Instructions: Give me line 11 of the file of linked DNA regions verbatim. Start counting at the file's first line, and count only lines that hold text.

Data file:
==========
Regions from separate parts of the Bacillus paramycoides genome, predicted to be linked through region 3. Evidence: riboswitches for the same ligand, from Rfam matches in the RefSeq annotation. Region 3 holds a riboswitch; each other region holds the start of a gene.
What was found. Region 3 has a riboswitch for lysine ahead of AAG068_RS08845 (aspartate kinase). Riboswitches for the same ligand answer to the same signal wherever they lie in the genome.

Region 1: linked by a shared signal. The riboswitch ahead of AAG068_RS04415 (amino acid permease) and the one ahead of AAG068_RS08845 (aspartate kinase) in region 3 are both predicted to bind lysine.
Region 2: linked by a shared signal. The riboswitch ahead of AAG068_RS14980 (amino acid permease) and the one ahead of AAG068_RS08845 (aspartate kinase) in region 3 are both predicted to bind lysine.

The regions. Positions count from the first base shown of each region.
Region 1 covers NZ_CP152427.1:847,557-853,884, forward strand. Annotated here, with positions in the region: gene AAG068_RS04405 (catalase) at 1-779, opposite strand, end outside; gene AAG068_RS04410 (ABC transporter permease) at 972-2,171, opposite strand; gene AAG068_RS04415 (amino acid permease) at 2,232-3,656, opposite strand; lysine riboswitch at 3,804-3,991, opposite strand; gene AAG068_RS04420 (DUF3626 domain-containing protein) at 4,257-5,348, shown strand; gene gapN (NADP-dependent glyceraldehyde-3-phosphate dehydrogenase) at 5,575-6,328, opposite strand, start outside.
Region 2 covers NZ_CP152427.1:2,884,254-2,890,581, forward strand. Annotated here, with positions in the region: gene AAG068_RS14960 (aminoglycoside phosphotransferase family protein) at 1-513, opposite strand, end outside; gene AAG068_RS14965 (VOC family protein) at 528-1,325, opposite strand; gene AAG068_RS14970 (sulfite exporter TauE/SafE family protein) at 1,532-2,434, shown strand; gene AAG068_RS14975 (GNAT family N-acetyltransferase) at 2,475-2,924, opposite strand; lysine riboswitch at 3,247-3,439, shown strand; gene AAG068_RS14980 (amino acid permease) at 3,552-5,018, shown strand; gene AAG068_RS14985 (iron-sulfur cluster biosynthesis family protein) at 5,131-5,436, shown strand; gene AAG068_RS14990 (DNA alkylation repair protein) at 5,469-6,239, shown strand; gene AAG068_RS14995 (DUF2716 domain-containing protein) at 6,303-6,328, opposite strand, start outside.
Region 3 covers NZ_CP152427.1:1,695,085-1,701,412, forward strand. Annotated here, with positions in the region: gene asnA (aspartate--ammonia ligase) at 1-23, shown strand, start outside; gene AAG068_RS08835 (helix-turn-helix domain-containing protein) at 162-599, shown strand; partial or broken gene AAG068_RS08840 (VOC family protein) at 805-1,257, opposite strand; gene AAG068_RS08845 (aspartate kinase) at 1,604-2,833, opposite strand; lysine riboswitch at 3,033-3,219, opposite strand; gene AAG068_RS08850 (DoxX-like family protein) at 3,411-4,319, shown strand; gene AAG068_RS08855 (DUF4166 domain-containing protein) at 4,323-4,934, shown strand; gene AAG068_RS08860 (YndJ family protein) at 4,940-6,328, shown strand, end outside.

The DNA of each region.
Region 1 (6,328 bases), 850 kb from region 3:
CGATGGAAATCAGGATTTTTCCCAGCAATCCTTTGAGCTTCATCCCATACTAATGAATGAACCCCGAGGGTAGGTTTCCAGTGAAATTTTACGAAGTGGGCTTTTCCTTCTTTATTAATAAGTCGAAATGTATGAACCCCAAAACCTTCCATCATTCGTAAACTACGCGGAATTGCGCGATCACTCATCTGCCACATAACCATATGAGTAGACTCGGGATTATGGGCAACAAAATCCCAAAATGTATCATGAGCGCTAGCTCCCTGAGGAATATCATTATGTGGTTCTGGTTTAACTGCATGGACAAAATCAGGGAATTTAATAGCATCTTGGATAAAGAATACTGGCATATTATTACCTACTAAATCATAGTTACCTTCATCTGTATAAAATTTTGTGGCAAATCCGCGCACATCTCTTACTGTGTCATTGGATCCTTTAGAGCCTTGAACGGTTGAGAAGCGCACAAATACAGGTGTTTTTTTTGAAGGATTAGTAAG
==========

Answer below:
CGATGGAAATCAGGATTTTTCCCAGCAATCCTTTGAGCTTCATCCCATACTAATGAATGAACCCCGAGGGTAGGTTTCCAGTGAAATTTTACGAAGTGGGCTTTTCCTTCTTTATTAATAAGTCGAAATGTATGAACCCCAAAACCTTCCATCATTCGTAAACTACGCGGAATTGCGCGATCACTCATCTGCCACATAACCATATGAGTAGACTCGGGATTATGGGCAACAAAATCCCAAAATGTATCATGAGCGCTAGCTCCCTGAGGAATATCATTATGTGGTTCTGGTTTAACTGCATGGACAAAATCAGGGAATTTAATAGCATCTTGGATAAAGAATACTGGCATATTATTACCTACTAAATCATAGTTACCTTCATCTGTATAAAATTTTGTGGCAAATCCGCGCACATCTCTTACTGTGTCATTGGATCCTTTAGAGCCTTGAACGGTTGAGAAGCGCACAAATACAGGTGTTTTTTTTGAAGGATTAGTAAG